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Distorted growth and major delays temper expectations

Rebecca Larkin

The first half of 2018 was split into two contrasting quarters.

We had Carillion’s demise and the ‘Beast from the East’ halting work in Q1, which gave way to a catch-up in Q2 facilitated by warmer weather and longer days. 

As a result, these two quarters produced a distorted, v-shaped growth profile – a dip followed by a sharp uptick.

This masks the underlying performance of the construction industry, as it is difficult to ascertain whether the improvement in Q2 represents pure catch-up, or whether it’s a bit of catch-up mixed with a broader increase in activity. 

Playing catch-up

The early indicators for Q3 and Q4 suggest it was more a case of the former: while construction activity is largely holding up, the momentum is fairly weak.

The Construction Product Association’s industry trade surveys for Q2 signalled that firms ranging from product manufacturers to SME builders do expect a rise in activity in the coming months. However, this growth is expected to be confined to only a few sectors, echoing the monthly purchasing managers index from Markit / CIPS.

Residential in particular remains relatively robust, driven as ever by Help to Buy, regional demand and price growth outside of London on the private side, plus work ramping up under the Shared Ownership and Affordable Home Programme on the public side.

“Infrastructure is also giving cause for concern for the rest of 2018 – particularly in terms of the certainty of large projects in the pipeline”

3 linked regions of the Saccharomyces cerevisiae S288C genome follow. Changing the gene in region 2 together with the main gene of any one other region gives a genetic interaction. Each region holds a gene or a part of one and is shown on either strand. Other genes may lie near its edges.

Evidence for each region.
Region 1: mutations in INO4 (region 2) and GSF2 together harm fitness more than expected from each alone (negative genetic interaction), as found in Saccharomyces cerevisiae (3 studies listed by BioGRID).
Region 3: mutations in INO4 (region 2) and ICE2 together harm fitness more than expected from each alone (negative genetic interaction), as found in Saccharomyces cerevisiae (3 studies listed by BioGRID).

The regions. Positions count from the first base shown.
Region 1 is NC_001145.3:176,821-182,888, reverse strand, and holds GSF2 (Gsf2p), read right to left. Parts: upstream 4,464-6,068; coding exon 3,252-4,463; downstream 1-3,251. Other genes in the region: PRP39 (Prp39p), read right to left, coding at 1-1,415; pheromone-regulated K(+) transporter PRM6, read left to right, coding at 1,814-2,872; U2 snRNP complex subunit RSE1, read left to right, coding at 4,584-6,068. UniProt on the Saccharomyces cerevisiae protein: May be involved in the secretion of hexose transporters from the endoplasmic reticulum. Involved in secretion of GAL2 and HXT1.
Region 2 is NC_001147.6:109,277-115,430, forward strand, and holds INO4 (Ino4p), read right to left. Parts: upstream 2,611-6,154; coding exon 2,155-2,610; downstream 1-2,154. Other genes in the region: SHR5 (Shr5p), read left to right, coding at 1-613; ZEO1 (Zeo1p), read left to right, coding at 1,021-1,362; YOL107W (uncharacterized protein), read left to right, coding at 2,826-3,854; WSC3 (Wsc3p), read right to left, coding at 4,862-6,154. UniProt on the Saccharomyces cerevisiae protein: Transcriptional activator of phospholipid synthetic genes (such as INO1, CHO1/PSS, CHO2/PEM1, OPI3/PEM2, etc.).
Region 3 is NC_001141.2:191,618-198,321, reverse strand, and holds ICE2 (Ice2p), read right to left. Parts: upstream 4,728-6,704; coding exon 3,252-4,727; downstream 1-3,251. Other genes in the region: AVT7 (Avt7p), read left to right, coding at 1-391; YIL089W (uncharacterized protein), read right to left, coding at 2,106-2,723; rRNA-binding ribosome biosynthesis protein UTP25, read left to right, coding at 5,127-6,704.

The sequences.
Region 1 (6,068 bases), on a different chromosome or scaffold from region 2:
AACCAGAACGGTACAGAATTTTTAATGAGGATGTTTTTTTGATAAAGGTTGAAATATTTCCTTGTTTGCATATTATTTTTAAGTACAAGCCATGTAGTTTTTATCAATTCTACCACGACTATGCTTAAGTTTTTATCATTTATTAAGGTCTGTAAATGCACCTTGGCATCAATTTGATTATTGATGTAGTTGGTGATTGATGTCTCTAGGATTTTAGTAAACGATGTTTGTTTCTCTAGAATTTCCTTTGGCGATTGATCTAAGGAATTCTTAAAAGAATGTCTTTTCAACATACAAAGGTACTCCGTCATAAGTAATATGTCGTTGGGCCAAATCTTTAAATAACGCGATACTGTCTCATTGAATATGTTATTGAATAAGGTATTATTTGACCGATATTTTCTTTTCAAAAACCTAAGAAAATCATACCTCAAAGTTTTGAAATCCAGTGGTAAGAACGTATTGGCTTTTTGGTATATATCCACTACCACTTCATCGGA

NHBC registrations data – which is taken from right at the beginning of the housebuilding process – showed noticeable strength as we entered Q2, with site preparation and groundworks set to feed through fairly quickly.

Delays take hold

The commercial sector is a less clear-cut case. City centre redevelopment has underpinned activity so far, but surveys show that weakening sentiment and Brexit-related risk aversion have reduced commercial order volumes.

This was reflected in Hammerson putting its £1.4bn extension and refurbishment of Brent Cross shopping centre on hold, with the developer citing “increased risks in the current market environment”.

The impact of these trends on activity is likely to start materialising as early as Q3 and Q4. There is still some hangover from Carillion across the industry, too, with no work on the two PFI hospitals in Liverpool and Sandwell taking place since January. 

Although longer-term in nature, infrastructure is also giving cause for concern for the rest of 2018 – particularly in terms of the certainty of large projects in the pipeline.

The recent admission of a delay and budget overrun for Crossrail, followed swiftly by the announcement of a delay to the second phase of HS2, will undoubtedly knock confidence in a sector already reporting a weakness in new orders.

Rebecca Larkin is a senior economist at the Construction Products Association

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